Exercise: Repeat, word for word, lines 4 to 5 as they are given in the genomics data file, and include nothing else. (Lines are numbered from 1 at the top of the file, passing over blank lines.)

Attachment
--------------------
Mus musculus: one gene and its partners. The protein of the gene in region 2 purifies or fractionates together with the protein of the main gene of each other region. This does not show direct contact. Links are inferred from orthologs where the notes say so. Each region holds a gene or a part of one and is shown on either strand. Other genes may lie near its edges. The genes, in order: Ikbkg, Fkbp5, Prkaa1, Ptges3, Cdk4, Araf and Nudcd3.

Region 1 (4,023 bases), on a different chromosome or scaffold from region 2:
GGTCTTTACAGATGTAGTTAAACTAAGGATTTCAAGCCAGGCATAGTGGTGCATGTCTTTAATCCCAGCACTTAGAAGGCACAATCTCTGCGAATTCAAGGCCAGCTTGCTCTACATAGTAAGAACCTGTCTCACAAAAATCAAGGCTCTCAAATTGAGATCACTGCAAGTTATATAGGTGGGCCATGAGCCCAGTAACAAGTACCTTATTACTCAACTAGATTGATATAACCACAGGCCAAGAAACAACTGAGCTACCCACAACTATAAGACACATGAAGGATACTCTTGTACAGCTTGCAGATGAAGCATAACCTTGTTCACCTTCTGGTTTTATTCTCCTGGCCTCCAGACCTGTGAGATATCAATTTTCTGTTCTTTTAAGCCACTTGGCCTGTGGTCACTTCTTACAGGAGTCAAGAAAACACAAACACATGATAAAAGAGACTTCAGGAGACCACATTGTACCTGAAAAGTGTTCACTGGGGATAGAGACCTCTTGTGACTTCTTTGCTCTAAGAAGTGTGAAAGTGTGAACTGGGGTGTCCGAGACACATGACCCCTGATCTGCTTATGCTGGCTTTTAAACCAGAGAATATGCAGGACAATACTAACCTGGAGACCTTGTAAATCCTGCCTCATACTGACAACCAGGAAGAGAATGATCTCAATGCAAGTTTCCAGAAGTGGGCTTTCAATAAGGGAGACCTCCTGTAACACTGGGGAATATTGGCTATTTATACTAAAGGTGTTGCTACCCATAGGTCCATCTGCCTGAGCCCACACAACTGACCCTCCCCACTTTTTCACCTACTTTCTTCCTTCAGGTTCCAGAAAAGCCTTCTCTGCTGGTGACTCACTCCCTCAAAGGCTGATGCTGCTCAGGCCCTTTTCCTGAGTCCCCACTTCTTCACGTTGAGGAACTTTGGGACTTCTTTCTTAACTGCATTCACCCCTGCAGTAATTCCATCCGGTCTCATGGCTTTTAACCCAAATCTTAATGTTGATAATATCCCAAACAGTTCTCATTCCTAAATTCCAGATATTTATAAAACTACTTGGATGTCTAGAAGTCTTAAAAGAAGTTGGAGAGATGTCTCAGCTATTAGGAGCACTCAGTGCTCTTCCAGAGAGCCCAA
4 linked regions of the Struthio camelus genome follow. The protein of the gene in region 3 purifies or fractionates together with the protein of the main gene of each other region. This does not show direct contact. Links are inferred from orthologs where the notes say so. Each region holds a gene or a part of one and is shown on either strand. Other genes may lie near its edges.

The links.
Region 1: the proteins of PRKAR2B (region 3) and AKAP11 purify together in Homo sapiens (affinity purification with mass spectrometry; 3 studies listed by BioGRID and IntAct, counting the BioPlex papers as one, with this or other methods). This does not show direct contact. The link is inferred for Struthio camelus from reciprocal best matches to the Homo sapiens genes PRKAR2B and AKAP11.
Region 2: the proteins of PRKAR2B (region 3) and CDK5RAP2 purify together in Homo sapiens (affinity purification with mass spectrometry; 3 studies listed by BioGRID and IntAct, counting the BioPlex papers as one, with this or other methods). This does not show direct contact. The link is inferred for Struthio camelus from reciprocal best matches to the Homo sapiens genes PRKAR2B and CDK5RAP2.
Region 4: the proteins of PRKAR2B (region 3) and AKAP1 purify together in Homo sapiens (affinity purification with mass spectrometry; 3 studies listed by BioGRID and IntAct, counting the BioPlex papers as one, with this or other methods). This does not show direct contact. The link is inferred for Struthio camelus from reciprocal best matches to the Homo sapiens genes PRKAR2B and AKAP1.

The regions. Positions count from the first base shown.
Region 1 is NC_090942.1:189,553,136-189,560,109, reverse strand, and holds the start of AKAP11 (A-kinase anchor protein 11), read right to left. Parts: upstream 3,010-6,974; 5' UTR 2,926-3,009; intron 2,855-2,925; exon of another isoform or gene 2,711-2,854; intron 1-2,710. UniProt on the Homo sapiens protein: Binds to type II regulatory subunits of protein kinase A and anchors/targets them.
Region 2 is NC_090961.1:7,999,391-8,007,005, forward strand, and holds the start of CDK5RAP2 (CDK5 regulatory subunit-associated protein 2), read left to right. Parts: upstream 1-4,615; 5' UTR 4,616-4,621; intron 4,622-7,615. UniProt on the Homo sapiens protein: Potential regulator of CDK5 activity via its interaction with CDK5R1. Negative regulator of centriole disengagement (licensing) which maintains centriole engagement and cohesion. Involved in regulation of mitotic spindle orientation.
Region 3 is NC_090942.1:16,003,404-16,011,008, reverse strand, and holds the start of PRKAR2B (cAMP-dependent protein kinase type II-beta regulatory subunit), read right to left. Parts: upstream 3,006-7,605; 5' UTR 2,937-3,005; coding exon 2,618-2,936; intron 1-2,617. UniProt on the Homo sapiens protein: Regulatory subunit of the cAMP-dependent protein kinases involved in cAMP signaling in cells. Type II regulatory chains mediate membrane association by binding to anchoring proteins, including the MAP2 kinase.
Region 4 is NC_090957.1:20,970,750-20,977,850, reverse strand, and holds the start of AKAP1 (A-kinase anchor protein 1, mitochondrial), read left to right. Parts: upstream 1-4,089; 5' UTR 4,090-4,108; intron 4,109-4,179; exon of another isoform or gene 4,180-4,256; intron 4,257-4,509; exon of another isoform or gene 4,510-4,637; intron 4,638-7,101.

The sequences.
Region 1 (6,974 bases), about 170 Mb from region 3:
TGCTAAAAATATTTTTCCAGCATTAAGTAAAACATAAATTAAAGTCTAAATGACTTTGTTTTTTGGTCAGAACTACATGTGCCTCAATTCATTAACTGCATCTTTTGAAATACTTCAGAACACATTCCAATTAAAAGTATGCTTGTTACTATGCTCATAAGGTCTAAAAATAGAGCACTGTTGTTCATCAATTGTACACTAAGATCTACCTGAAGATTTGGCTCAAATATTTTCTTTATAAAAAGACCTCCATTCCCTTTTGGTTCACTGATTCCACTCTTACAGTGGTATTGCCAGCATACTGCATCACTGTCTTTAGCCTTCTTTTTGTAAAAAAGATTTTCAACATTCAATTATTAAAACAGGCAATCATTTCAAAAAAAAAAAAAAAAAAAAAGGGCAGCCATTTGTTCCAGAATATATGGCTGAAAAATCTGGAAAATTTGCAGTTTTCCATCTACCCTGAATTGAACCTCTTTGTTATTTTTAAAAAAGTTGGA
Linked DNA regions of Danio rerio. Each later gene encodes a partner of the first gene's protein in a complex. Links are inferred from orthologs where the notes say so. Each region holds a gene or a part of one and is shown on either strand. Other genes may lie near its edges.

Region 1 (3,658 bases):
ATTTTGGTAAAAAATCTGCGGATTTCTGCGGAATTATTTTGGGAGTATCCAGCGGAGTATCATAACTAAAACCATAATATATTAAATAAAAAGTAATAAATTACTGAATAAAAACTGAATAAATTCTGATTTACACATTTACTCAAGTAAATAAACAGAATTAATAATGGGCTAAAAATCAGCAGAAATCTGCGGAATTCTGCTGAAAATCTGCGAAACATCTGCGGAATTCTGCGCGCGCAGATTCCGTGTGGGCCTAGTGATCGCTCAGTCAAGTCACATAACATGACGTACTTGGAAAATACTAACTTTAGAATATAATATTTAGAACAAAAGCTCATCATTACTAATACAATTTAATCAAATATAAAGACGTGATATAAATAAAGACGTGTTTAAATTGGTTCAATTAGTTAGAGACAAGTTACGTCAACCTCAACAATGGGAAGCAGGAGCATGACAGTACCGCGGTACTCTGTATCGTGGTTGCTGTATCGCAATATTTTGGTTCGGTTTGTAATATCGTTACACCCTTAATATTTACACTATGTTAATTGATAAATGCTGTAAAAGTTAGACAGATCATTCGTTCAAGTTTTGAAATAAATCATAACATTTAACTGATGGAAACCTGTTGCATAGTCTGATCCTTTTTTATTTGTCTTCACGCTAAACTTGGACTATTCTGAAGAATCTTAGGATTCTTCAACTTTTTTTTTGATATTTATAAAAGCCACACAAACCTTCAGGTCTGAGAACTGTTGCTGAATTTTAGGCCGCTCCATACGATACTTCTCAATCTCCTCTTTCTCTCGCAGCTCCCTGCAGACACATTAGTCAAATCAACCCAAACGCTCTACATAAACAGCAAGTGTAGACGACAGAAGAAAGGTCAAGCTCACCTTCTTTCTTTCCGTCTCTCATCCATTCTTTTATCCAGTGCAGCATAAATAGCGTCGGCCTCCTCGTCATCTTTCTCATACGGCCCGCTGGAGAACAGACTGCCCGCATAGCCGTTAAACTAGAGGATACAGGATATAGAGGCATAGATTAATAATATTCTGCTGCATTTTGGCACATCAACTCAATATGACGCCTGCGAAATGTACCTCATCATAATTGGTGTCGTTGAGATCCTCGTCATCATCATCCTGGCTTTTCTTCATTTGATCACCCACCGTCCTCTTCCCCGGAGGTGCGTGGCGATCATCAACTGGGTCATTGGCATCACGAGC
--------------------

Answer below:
4 linked regions of the Struthio camelus genome follow. The protein of the gene in region 3 purifies or fractionates together with the protein of the main gene of each other region. This does not show direct contact. Links are inferred from orthologs where the notes say so. Each region holds a gene or a part of one and is shown on either strand. Other genes may lie near its edges.

The links.